Beijing: China has been consistently endeavouring to expand its influence in Nepal, analysts said amid fears that China aims to trap the Himalayan nation in a spiral of irrevocable debt without helping Nepal and to use its land. That is why China encourages Nepal to 'live luxuriously' with it 'on loan'.

In May 2017, Nepal and China signed a Memorandum of Understanding on the Belt and Road Initiative (or BRI) under the leadership of the then Nepal Prime Minister Pushpa Kamal Dahal. But it has not been revealed if any project agreement has been made under that.

The bilateral agreement was believed to bring rapid infrastructural development to the country. However, no tangible project was pursued. Five years have passed since the signing of the BRI, and not a single project has been finalised.

This is because of the agreed tradition that any agreement with China should be kept secret. There is also talk that a degree of agreement has been reached on projects such as the Kerung-Kathmandu Rail.

To discuss the prospective trade crisis related to BRI and China one should consider the types of conditions China puts forward to the countries to which it provides loans, said analyst Saroj Mishra writing for Khabarhub.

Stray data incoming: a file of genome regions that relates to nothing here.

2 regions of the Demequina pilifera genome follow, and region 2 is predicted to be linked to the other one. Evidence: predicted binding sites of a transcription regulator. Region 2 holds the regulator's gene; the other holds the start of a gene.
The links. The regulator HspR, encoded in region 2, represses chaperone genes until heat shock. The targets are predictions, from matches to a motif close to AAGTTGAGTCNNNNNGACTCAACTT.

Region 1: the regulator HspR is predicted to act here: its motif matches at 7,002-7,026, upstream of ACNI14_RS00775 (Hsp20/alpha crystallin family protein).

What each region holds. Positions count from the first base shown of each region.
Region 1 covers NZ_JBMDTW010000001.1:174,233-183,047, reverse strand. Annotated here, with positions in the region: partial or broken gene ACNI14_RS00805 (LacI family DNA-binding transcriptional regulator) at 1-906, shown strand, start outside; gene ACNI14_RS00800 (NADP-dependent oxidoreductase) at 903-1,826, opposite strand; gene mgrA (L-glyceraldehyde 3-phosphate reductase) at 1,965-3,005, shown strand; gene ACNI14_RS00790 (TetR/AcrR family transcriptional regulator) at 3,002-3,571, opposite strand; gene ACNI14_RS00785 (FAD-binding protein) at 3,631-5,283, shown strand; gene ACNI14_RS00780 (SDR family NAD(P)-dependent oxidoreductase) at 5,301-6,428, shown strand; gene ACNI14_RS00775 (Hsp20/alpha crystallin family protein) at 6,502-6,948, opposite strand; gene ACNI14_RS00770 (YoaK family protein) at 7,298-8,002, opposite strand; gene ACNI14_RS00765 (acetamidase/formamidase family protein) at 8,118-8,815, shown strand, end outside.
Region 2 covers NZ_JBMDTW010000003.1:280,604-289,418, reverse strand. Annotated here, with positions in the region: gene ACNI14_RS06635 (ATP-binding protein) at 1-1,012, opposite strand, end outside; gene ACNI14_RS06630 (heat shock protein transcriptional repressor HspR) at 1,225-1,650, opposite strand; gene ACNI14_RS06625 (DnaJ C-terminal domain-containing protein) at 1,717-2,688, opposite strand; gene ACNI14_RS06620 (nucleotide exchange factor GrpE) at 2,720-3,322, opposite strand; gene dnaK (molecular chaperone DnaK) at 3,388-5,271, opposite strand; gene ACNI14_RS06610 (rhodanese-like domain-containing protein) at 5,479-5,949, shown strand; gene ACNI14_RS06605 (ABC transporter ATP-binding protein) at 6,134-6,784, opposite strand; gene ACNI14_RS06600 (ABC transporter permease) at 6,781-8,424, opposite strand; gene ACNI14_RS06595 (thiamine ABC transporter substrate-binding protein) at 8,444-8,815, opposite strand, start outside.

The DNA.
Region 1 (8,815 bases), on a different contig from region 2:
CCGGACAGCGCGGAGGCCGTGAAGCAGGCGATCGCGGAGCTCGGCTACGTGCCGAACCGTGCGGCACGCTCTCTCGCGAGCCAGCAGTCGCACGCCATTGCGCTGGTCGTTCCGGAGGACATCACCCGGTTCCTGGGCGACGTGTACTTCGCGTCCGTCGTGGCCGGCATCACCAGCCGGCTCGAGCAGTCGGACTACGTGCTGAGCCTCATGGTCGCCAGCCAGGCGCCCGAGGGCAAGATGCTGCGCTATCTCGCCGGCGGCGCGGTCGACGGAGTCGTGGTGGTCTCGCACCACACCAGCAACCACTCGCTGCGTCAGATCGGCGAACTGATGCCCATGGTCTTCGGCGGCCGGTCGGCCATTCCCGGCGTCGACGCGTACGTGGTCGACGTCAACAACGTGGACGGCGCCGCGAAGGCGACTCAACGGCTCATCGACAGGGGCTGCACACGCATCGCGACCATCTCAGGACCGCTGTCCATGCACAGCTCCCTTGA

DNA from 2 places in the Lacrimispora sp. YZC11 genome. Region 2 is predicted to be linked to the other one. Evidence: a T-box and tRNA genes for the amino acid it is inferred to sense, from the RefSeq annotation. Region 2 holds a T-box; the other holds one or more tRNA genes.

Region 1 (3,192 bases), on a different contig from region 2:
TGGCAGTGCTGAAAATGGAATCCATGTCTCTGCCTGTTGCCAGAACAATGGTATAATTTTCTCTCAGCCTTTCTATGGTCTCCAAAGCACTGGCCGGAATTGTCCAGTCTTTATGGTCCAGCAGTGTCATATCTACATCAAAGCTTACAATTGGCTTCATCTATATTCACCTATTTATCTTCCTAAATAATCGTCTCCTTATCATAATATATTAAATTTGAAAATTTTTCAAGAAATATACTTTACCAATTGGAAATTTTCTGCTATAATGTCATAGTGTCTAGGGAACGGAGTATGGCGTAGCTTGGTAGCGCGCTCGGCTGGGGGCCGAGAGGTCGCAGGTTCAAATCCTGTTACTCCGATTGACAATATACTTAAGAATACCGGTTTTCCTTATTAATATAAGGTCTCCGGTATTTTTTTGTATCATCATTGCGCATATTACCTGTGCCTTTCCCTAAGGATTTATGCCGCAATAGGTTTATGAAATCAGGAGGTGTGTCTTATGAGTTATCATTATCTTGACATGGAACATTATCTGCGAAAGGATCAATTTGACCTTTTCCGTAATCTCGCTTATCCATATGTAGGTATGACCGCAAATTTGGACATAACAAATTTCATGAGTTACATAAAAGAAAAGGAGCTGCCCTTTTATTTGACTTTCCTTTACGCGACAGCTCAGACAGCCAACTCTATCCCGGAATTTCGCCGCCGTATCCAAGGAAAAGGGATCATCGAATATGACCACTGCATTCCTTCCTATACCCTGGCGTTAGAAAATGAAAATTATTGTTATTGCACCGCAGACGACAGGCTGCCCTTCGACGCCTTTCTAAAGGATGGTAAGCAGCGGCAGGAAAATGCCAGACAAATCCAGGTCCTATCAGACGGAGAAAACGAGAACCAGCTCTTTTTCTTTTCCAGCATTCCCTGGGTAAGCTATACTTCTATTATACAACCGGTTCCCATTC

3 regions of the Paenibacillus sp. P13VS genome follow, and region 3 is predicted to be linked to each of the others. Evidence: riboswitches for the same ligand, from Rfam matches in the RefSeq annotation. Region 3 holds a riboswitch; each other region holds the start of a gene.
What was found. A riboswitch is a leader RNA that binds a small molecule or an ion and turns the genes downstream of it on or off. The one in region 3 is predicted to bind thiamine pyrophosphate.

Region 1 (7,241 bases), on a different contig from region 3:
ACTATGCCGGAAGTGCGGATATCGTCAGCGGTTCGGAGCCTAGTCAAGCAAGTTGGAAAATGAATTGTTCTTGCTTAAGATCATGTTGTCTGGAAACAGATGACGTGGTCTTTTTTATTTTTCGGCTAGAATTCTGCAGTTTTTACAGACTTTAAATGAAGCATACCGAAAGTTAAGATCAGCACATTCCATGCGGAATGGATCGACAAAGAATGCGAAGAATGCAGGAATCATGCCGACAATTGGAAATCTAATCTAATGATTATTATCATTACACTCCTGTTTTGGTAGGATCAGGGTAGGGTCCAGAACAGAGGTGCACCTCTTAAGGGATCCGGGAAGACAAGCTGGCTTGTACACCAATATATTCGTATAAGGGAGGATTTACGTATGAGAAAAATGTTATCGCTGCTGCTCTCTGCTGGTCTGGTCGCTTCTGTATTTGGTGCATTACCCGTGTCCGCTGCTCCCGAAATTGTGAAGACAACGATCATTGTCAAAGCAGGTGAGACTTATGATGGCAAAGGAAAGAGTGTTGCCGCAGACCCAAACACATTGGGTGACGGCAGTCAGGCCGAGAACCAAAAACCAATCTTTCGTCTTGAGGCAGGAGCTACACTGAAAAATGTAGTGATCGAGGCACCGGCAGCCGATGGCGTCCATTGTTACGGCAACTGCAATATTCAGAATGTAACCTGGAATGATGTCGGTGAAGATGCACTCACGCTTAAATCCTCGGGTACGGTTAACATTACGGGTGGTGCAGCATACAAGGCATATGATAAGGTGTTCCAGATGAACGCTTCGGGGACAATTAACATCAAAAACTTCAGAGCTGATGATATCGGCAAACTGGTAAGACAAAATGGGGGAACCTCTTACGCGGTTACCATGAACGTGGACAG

He said, when it comes to a loan, it is a matter of the right of the lender to give or not to give, but the right of the borrower to take or not to take or in which project to take it is a matter of right.

The Nepali people have the right to ask questions and demand transparency about the responsibility that the Nepali people have to bear for generations and the possibility of losing the sovereign rights of the country. If there is any mistake, it should be corrected to the point where it can be corrected.

Whether it is a grant or a loan, the proposal should be made after a detailed analysis of the proposed projects. Even when a person buys a house or a car, the cost and profit and loss of the investment should be analysed.

Making a comparison with Sri Lanka, he said, whether the huge Hambantota port built by the country on loan was necessary or not for the country should have been determined by an objective analysis of the future benefits of the project.

If it were to be made through equity investment, even if the expected profit was not obtained from the seemingly intoxicating project, there would be only a certain amount of financial loss.